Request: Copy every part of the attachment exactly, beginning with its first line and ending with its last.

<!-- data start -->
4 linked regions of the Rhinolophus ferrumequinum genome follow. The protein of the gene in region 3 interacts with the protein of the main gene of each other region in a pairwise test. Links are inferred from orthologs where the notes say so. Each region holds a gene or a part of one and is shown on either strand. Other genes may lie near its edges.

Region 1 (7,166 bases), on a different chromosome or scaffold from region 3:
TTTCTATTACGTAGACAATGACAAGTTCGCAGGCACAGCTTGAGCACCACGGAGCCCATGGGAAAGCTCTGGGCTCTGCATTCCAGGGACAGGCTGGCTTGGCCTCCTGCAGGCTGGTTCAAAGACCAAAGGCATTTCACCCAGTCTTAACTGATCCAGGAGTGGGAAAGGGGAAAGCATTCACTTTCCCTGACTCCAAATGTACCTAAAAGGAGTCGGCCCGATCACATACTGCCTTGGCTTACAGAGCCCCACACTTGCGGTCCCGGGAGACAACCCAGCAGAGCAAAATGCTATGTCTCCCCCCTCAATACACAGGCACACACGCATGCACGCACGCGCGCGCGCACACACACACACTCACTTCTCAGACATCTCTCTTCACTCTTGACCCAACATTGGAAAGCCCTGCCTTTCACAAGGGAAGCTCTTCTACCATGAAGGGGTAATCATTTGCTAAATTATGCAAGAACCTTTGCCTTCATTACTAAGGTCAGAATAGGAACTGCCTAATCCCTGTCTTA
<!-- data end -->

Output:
4 linked regions of the Rhinolophus ferrumequinum genome follow. The protein of the gene in region 3 interacts with the protein of the main gene of each other region in a pairwise test. Links are inferred from orthologs where the notes say so. Each region holds a gene or a part of one and is shown on either strand. Other genes may lie near its edges.

Region 1 (7,166 bases), on a different chromosome or scaffold from region 3:
TTTCTATTACGTAGACAATGACAAGTTCGCAGGCACAGCTTGAGCACCACGGAGCCCATGGGAAAGCTCTGGGCTCTGCATTCCAGGGACAGGCTGGCTTGGCCTCCTGCAGGCTGGTTCAAAGACCAAAGGCATTTCACCCAGTCTTAACTGATCCAGGAGTGGGAAAGGGGAAAGCATTCACTTTCCCTGACTCCAAATGTACCTAAAAGGAGTCGGCCCGATCACATACTGCCTTGGCTTACAGAGCCCCACACTTGCGGTCCCGGGAGACAACCCAGCAGAGCAAAATGCTATGTCTCCCCCCTCAATACACAGGCACACACGCATGCACGCACGCGCGCGCGCACACACACACACTCACTTCTCAGACATCTCTCTTCACTCTTGACCCAACATTGGAAAGCCCTGCCTTTCACAAGGGAAGCTCTTCTACCATGAAGGGGTAATCATTTGCTAAATTATGCAAGAACCTTTGCCTTCATTACTAAGGTCAGAATAGGAACTGCCTAATCCCTGTCTTA